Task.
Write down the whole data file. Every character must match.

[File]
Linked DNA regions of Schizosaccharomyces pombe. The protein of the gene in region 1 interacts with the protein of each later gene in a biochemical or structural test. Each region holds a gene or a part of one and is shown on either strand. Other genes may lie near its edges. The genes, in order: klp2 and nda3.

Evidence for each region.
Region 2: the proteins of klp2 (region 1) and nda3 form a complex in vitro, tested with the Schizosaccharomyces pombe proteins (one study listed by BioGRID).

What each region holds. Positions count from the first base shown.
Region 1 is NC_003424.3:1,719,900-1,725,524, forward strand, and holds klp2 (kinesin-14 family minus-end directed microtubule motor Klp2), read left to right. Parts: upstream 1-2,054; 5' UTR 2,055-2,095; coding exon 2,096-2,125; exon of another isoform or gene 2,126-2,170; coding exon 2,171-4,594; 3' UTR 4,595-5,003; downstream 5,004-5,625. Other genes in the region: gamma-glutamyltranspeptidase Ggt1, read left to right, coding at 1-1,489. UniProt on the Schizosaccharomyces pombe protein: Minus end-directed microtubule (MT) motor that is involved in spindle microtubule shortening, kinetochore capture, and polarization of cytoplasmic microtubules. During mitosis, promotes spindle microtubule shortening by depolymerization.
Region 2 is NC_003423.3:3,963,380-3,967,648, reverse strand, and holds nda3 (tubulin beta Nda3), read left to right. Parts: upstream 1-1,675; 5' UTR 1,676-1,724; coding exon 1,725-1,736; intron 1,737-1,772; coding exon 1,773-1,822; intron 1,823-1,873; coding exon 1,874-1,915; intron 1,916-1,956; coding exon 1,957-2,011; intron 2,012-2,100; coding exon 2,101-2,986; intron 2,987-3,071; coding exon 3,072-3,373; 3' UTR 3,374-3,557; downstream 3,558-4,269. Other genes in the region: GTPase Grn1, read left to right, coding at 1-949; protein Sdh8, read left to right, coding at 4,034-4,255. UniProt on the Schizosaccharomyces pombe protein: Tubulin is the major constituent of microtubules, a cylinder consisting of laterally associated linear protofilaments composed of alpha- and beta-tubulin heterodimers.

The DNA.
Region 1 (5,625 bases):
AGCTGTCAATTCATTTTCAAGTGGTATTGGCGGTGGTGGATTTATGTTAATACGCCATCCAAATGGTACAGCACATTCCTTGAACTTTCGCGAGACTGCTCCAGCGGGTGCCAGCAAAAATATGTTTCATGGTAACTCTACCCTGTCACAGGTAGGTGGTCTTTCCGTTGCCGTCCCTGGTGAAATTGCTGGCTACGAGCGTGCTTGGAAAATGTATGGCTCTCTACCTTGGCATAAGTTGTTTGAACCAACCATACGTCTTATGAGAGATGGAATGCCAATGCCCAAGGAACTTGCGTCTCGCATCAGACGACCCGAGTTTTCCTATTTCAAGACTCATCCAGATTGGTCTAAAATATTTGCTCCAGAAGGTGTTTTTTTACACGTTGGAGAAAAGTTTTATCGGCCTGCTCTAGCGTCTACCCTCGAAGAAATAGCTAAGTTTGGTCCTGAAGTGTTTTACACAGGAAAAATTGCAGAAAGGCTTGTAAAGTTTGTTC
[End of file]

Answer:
Linked DNA regions of Schizosaccharomyces pombe. The protein of the gene in region 1 interacts with the protein of each later gene in a biochemical or structural test. Each region holds a gene or a part of one and is shown on either strand. Other genes may lie near its edges. The genes, in order: klp2 and nda3.

Evidence for each region.
Region 2: the proteins of klp2 (region 1) and nda3 form a complex in vitro, tested with the Schizosaccharomyces pombe proteins (one study listed by BioGRID).

What each region holds. Positions count from the first base shown.
Region 1 is NC_003424.3:1,719,900-1,725,524, forward strand, and holds klp2 (kinesin-14 family minus-end directed microtubule motor Klp2), read left to right. Parts: upstream 1-2,054; 5' UTR 2,055-2,095; coding exon 2,096-2,125; exon of another isoform or gene 2,126-2,170; coding exon 2,171-4,594; 3' UTR 4,595-5,003; downstream 5,004-5,625. Other genes in the region: gamma-glutamyltranspeptidase Ggt1, read left to right, coding at 1-1,489. UniProt on the Schizosaccharomyces pombe protein: Minus end-directed microtubule (MT) motor that is involved in spindle microtubule shortening, kinetochore capture, and polarization of cytoplasmic microtubules. During mitosis, promotes spindle microtubule shortening by depolymerization.
Region 2 is NC_003423.3:3,963,380-3,967,648, reverse strand, and holds nda3 (tubulin beta Nda3), read left to right. Parts: upstream 1-1,675; 5' UTR 1,676-1,724; coding exon 1,725-1,736; intron 1,737-1,772; coding exon 1,773-1,822; intron 1,823-1,873; coding exon 1,874-1,915; intron 1,916-1,956; coding exon 1,957-2,011; intron 2,012-2,100; coding exon 2,101-2,986; intron 2,987-3,071; coding exon 3,072-3,373; 3' UTR 3,374-3,557; downstream 3,558-4,269. Other genes in the region: GTPase Grn1, read left to right, coding at 1-949; protein Sdh8, read left to right, coding at 4,034-4,255. UniProt on the Schizosaccharomyces pombe protein: Tubulin is the major constituent of microtubules, a cylinder consisting of laterally associated linear protofilaments composed of alpha- and beta-tubulin heterodimers.

The DNA.
Region 1 (5,625 bases):
AGCTGTCAATTCATTTTCAAGTGGTATTGGCGGTGGTGGATTTATGTTAATACGCCATCCAAATGGTACAGCACATTCCTTGAACTTTCGCGAGACTGCTCCAGCGGGTGCCAGCAAAAATATGTTTCATGGTAACTCTACCCTGTCACAGGTAGGTGGTCTTTCCGTTGCCGTCCCTGGTGAAATTGCTGGCTACGAGCGTGCTTGGAAAATGTATGGCTCTCTACCTTGGCATAAGTTGTTTGAACCAACCATACGTCTTATGAGAGATGGAATGCCAATGCCCAAGGAACTTGCGTCTCGCATCAGACGACCCGAGTTTTCCTATTTCAAGACTCATCCAGATTGGTCTAAAATATTTGCTCCAGAAGGTGTTTTTTTACACGTTGGAGAAAAGTTTTATCGGCCTGCTCTAGCGTCTACCCTCGAAGAAATAGCTAAGTTTGGTCCTGAAGTGTTTTACACAGGAAAAATTGCAGAAAGGCTTGTAAAGTTTGTTC